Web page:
Strausberger Platz: Where Architects Come Together

It is really not surprising that architects should be drawn to architectural landmarks. In the case of Strausberger Platz and Karl-Marx-Allee, this is more than just an architectural gathering; it is an architectural summit – a place where the present comes together with the past and the future.

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architectural landmark Strausberger Platz, image courtesy of Ringo Paulusch

David Adjaye: pioneer with a passion for black

David Adjaye is an internationally lauded star. With offices in London, New York and Berlin. And where exactly in Berlin? On Karl-Marx-Allee, of course. He may not appear so often on the public radar, but he is described by insiders as an “architects’ architect”; a pioneer of his profession and publisher of books that rethink and reconstruct architecture. He has collaborated with a number of artists on a wide range of projects, such as the art pavillion he designed for an installation by the light artist Olafur Eliasson. Eliasson, who has worked with the Tate Modern and MoMA in New York, also has a studio in Berlin. So, to put things in black and white terms: we have two artists, one with his roots in the UK and the other with his roots in Denmark, coming together in Berlin.

Adjaye doesn’t just design for artists, he designs with them. His “Dirty House” in London is nothing short of sensational. He has also made his mark on Berlin, admittedly on a smaller, more personal scale: the next time you are standing at Strausberger Platz with Alexanderplatz directly behind you, cast your eyes to the Karl-Marx-Allee exit of the tower to the right of the central roundabout. This is where you will find the home of a true connoisseur of the arts, a home with an interior designed by David Adjaye. Then there’s the residence of the lifestyle guru and publisher, Angelika Taschen. A classic, late nineteenth century Altbau, tastefully modified by David Adjaye and his team. There is one characteristic shared by all of his projects: David loves black. On Karl-Marx-Alle it is the apartment; in Angelika Taschen’s home it is the corridor, and at the “Dirty House” the facade.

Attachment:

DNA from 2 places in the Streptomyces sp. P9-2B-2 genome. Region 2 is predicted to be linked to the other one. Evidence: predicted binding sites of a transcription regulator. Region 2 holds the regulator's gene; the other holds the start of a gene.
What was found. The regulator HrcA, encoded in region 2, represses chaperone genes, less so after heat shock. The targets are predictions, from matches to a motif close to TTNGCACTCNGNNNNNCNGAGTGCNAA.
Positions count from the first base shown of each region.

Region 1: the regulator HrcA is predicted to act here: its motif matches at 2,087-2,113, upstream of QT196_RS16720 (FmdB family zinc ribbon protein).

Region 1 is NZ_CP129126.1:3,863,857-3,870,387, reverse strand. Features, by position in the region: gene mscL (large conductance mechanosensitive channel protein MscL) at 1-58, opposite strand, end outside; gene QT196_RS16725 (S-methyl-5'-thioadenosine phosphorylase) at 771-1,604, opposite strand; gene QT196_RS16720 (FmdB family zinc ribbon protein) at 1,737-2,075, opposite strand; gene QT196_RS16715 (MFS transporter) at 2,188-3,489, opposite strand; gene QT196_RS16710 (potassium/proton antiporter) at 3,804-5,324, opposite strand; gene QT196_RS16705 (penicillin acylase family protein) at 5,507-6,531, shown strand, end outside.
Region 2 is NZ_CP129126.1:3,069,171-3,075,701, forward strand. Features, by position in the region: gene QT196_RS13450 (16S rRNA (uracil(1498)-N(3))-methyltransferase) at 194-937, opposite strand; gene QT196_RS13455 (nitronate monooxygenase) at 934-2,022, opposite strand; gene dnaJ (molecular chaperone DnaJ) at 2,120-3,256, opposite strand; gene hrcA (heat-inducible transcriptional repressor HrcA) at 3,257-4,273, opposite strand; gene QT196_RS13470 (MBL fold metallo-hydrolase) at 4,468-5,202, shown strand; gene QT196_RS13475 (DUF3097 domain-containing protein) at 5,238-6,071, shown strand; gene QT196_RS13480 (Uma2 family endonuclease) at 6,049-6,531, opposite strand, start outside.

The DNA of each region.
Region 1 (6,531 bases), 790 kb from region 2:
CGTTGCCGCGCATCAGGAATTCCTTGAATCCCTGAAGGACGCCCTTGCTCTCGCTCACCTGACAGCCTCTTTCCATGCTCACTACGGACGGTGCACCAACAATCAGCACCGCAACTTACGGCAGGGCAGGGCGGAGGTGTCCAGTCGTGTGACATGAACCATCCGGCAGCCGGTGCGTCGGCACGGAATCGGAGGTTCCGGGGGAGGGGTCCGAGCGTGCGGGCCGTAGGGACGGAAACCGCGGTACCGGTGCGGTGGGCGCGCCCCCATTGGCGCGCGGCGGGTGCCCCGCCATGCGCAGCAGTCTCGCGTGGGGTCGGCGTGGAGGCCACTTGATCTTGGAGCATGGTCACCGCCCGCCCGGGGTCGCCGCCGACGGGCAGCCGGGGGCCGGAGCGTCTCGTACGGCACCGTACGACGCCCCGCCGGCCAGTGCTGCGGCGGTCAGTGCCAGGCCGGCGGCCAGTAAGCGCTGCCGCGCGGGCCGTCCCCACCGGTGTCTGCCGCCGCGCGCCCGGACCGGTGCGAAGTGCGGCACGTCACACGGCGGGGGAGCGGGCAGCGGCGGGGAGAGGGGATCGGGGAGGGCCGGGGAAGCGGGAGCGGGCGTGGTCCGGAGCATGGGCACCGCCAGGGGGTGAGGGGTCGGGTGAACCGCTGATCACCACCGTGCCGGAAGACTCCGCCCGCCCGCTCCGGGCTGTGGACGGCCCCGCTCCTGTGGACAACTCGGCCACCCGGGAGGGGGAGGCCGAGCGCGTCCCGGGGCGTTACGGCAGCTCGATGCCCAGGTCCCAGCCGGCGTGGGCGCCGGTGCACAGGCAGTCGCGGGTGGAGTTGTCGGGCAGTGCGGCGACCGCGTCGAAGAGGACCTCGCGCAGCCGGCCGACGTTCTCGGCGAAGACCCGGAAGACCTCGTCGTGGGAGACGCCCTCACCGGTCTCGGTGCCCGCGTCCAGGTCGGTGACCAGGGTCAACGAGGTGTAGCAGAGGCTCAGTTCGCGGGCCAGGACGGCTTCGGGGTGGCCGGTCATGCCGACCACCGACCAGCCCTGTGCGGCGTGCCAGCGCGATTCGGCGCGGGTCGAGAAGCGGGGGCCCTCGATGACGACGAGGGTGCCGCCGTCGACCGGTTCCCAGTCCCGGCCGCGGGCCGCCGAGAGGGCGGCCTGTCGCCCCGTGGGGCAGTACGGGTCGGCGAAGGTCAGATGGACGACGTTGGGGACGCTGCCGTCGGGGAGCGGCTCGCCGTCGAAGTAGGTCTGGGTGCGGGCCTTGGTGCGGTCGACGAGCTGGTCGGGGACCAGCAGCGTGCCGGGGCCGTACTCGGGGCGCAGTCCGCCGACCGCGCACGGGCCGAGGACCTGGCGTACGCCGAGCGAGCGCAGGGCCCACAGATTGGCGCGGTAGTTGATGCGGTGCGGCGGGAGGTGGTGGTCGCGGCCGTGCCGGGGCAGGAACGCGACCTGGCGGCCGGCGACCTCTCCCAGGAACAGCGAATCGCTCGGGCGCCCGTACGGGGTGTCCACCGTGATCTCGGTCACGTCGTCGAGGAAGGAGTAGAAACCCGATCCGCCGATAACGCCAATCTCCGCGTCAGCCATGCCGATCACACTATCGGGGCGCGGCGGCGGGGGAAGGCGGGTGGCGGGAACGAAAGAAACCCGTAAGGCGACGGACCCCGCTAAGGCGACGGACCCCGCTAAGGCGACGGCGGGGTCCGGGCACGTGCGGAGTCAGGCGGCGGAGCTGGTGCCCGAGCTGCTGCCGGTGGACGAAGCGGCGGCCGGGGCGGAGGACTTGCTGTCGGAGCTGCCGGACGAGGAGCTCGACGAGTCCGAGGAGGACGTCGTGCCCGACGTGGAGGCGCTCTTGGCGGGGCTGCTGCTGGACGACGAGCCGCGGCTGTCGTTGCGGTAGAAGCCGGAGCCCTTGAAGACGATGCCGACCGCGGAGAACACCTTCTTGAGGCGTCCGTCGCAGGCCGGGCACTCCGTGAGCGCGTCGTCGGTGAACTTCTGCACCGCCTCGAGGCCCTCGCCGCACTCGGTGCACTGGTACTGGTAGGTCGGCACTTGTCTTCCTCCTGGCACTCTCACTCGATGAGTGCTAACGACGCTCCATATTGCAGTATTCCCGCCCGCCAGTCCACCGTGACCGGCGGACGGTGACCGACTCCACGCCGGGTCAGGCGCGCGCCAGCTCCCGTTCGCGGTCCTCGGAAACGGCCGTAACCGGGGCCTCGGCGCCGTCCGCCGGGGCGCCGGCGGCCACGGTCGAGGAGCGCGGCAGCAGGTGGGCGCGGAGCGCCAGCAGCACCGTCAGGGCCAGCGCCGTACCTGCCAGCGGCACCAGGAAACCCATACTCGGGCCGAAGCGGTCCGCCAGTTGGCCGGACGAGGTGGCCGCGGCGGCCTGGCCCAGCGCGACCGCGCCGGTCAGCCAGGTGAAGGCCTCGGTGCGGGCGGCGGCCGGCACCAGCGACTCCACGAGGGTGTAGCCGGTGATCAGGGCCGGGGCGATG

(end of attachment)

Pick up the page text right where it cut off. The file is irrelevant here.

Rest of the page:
Gonzalez Haase: intricate German-Spanish precision

Light, airy and weightless – this is the attitude taken by the architects Gonzalez Haase to both architecture and life. The team is based in one of the towers on Strausberger Platz, with a view looking out towards Alexanderplatz. Judth Haase has an apartment here, whereas for Jorge Gonzalez this is “just” his office. They have been here since 1999. Both previously worked for Robert Wilson, which is how their partnership began. Wilson, a fascinating artistic all-rounder, established a creative think tank that met in the Hamptons, just outside New York, at least once a year, when he threw his annual summer party: an event that always gained enthusiatic and frantic press coverage, and included guests such as Lady Gaga and Marina Abramovic. The theater artist has become famous around the world for his “slowed down” performances, as well as for his set designs, which are both intricate and precise. And this former employer has become a guiding spirit for the architects Gonzalez Haase: intricate precision is one way to describe their architectural style. Whether they are designing a store for the Swedish fashion label ACNE, galleries and exhibition spaces, converting warehouse space into condominiums and artists’ studios or designing artistic installations – the German-Spanish team distills atmosphere into tangible form.

In comparison, Peter W. Schmidt, who also has an office in Berlin, could be described as down-to-earth. Blocks and cubes – nothing too exciting, but happily snapped up by private builders. Then there is the office of Schmitt van Holst. They take a few more risks with their designs. Zanderroth Architekten definitely have more sex appeal, building everything from housing developments to holiday homes. This author’s favorite: Zanderroth’s Hause Biesenthal. A classical apartment building in deepest Brandenburg, the facade still dotted with bullet holes from the Second World War, the extension only rescued from collapse by complex scaffolding – still, it has the verve of a piece of David Chipperfield architecture. At the same time, the building is a link to Karl-Marx-Allee. How does architecture provide the “glue” to this story? The trail that led architects to set themselves up around Strausberger Platz and Karl-Marx-Allee begins on this street, and others like it. Have the architects been influenced by Soviet neo-classicism? Judith Haase sums things up for everyone, “Influenced is probably putting it too strongly. But the atmosphere inspires, in one way or another.”

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residence and  workplace of international architects, image courtesy of Ringo Paulusch